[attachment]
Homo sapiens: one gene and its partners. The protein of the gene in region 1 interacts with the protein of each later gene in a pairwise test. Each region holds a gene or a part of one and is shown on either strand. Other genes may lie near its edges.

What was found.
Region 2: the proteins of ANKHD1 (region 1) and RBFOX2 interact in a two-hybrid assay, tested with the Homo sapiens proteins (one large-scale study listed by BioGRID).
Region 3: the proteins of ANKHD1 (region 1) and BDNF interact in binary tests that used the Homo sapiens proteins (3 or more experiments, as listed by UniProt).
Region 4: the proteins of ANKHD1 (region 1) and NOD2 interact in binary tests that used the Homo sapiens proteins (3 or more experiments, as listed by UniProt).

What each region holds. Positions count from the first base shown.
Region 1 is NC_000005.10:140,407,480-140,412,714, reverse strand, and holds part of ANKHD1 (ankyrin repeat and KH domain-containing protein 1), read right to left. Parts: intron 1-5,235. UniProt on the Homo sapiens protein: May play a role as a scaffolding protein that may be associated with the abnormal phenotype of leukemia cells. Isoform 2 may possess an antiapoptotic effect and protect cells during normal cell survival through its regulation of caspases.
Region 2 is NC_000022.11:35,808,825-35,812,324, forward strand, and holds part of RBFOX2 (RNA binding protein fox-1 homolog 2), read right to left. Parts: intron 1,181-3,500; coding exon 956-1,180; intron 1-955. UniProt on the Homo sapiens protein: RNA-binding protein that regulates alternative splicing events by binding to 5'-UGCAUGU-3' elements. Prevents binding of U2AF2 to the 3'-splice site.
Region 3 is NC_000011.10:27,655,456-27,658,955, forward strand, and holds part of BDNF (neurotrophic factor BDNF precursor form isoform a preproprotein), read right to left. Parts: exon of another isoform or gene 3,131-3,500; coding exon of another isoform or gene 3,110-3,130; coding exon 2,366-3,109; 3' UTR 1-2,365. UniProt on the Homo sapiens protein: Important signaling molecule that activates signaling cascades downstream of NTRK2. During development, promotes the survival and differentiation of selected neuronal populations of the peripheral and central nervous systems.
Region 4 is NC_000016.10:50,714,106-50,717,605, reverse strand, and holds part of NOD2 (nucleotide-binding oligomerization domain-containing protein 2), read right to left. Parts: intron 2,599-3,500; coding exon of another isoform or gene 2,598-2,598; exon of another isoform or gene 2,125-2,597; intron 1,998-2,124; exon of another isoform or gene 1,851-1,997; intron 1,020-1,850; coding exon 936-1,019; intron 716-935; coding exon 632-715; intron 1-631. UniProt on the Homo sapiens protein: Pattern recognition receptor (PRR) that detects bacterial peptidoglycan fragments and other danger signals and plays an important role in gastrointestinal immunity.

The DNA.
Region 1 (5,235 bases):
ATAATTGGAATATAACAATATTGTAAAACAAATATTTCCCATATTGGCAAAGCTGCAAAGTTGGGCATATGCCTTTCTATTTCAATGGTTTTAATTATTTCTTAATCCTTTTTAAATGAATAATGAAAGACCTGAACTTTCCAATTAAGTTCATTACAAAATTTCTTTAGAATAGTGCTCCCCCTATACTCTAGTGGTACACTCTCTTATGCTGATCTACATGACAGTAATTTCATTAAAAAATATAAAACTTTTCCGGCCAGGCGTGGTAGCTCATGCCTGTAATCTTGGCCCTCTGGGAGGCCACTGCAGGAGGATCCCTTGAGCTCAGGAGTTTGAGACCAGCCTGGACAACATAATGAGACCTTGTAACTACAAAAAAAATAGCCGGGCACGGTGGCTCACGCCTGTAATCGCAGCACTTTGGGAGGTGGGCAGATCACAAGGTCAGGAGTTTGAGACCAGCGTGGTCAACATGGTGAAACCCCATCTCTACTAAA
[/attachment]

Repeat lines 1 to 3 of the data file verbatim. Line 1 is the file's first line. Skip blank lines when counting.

Homo sapiens: one gene and its partners. The protein of the gene in region 1 interacts with the protein of each later gene in a pairwise test. Each region holds a gene or a part of one and is shown on either strand. Other genes may lie near its edges.

What was found.
Region 2: the proteins of ANKHD1 (region 1) and RBFOX2 interact in a two-hybrid assay, tested with the Homo sapiens proteins (one large-scale study listed by BioGRID).